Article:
Lets build a photo sharing application using OpsWorks Stacks. It will look like this (without the motorbike)
In the Advanced Architecting course there is a module on Deployment Management which compares several deployment options including OpsWorks, CloudFormation, Elastic Beanstalk, Code Deploy and Elastic Container Service. There are about 15 slides on OpsWorks, mainly OpsWorks Stacks.
Here is a small lab to build a photo-sharing app, using an aws-labs github repo which contains the Chef Recipes for the app.
Service>Opsworks>Stacks>Add you first stack>Chef 11 stack
Leave all the defaults, it will use your default VPC.
Add Stack. It takes a few seconds.
Add a Layer
The layer type defaults to Rails App Server, which is what this app requires.
Leave all the defaults and click Add Layer
Now we add another Opsworks layer.
Layer type: MySQL.
For each of the 2 layers:
The size defaults to C3.large. I changed to t2.micro to save costs and left everything else as default.
For each layer, start the instance.
Wait until they are online. That takes a few minutes like any EC2 instance
While waiting, navigate to:
Layers> Recipes below Rails App Server to see the built in Chef recipes for each lifecycle event.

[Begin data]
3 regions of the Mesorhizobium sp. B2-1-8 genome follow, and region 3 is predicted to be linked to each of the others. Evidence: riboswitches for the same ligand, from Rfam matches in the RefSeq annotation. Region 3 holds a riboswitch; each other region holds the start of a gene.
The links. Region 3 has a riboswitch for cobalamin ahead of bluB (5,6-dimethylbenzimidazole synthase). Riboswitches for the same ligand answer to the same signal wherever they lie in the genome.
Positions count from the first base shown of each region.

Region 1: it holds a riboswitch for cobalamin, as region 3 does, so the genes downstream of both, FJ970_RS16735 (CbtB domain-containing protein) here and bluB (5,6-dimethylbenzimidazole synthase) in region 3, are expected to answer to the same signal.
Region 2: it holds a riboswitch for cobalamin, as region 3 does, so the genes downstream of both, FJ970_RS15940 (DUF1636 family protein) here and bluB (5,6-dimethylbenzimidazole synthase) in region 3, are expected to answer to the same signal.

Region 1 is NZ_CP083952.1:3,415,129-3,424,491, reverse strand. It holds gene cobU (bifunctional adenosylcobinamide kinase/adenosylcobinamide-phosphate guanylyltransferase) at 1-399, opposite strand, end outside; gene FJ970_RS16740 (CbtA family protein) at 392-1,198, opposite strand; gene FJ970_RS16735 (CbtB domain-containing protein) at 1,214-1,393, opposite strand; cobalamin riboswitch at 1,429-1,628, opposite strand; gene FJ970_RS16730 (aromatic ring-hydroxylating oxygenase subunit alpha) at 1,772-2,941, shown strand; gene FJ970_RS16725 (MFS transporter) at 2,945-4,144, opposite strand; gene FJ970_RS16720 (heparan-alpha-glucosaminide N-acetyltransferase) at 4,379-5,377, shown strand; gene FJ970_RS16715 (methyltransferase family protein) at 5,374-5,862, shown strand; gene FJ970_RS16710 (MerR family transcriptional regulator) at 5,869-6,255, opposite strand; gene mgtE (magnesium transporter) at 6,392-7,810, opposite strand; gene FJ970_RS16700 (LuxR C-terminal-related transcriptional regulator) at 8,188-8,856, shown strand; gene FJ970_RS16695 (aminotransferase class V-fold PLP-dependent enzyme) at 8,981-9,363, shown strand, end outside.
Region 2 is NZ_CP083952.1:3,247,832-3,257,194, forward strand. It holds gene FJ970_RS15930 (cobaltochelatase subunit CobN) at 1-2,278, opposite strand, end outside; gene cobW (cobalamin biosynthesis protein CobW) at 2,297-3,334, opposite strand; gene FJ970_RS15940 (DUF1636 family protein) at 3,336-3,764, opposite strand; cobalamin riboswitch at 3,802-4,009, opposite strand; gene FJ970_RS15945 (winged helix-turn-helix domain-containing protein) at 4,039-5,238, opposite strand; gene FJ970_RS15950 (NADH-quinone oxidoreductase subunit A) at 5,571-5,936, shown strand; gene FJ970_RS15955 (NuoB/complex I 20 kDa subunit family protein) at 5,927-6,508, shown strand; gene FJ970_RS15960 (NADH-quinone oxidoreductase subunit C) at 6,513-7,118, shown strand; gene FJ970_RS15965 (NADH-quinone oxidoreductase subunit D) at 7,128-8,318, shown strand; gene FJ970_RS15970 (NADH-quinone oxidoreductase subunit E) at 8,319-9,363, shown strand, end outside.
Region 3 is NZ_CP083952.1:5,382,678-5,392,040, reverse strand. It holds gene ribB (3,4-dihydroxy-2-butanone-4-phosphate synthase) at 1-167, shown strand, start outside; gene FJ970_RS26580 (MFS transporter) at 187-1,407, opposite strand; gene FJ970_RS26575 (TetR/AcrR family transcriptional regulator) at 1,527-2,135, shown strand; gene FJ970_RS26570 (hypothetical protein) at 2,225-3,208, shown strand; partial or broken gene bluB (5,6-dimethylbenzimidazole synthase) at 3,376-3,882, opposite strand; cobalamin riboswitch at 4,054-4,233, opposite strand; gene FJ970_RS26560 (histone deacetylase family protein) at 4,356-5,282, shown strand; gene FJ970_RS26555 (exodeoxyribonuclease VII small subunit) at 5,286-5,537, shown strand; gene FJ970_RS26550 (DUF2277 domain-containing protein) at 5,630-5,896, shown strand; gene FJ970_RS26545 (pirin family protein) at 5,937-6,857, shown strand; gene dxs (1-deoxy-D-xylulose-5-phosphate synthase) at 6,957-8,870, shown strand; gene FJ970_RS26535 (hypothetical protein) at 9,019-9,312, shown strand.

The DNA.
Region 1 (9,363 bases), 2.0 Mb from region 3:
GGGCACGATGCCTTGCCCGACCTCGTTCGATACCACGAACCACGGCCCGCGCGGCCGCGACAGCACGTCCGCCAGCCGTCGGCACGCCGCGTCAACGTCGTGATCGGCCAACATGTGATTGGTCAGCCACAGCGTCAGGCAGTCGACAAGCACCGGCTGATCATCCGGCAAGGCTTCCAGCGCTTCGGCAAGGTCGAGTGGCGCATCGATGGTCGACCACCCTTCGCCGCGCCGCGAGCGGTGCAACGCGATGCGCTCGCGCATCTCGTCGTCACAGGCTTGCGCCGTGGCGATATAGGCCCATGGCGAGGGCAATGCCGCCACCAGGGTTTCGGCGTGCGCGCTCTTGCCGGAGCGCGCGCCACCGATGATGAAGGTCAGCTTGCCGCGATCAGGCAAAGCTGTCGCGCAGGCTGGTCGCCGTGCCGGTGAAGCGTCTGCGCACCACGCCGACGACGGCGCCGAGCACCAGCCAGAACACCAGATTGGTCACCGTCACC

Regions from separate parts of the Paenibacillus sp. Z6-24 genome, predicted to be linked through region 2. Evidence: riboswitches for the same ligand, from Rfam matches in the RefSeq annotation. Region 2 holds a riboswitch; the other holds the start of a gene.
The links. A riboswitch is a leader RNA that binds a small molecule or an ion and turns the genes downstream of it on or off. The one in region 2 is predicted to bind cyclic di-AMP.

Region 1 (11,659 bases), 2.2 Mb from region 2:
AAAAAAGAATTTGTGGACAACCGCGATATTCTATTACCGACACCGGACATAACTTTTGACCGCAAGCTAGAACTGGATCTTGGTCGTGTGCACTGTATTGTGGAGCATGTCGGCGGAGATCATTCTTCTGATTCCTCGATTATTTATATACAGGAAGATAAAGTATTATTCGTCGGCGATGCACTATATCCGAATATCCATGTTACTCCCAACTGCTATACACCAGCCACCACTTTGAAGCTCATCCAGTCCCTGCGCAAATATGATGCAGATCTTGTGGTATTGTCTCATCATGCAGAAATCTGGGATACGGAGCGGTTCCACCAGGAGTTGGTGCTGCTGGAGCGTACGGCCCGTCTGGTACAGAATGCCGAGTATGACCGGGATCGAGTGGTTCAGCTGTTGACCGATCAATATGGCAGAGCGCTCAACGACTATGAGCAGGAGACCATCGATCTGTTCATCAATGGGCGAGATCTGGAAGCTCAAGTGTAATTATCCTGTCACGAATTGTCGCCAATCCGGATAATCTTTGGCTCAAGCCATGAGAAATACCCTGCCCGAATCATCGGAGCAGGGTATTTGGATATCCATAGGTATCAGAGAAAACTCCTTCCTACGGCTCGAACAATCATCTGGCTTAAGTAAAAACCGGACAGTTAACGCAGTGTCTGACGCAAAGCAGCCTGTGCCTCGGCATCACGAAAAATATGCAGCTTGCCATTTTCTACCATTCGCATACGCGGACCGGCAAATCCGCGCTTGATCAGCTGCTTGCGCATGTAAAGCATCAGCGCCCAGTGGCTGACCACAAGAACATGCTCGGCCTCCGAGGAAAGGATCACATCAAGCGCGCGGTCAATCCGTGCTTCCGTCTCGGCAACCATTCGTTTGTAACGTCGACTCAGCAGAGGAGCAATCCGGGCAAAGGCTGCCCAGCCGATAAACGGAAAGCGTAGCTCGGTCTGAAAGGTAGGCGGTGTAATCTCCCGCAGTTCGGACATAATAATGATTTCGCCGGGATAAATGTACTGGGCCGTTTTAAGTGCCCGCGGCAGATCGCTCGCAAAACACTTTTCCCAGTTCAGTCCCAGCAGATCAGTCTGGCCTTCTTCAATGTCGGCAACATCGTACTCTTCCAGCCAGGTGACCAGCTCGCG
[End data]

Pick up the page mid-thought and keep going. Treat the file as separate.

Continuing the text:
There are 5 lifecycle events:
- Setup – triggered on every instance launch, so this will be happening right now.
- Configure –triggered after the setup event
- Deploy – triggered when we deploy an app a bit later on
- Undeploy –triggered when we delete an app
- Shutdown –triggered when we stop an instance
The recipes are fetched from an AWS github repo which contains cookbooks used by OpsWorks for Chef 11. The deploy recipes are fetched from another repo which we will specify.
We will do the deploy next. Check if the Instances are in the online state.
The above are important – No space between version and the number 2. It references a branch in the Github repo for the sample application. If we left at the default we would get version1, which isn’t a fully functional version of the photo-app
Choose Migrate database: Yes. This sets up the database structure.
Takes a few minutes.
To test the app, go to Instances>Rails App Server and click on the public IP.
Upload a photo or two.
Go to Monitoring to see the average CPU and Memory for each layer.
To clean up:
Apps>rail-app>delete. This triggers an undeploy event.
Instances>stop both instances. This triggers a shutdown event.
Instances>delete both instances.
Layers. Delete the 2 layers
Stacks. Delete the photo-app stack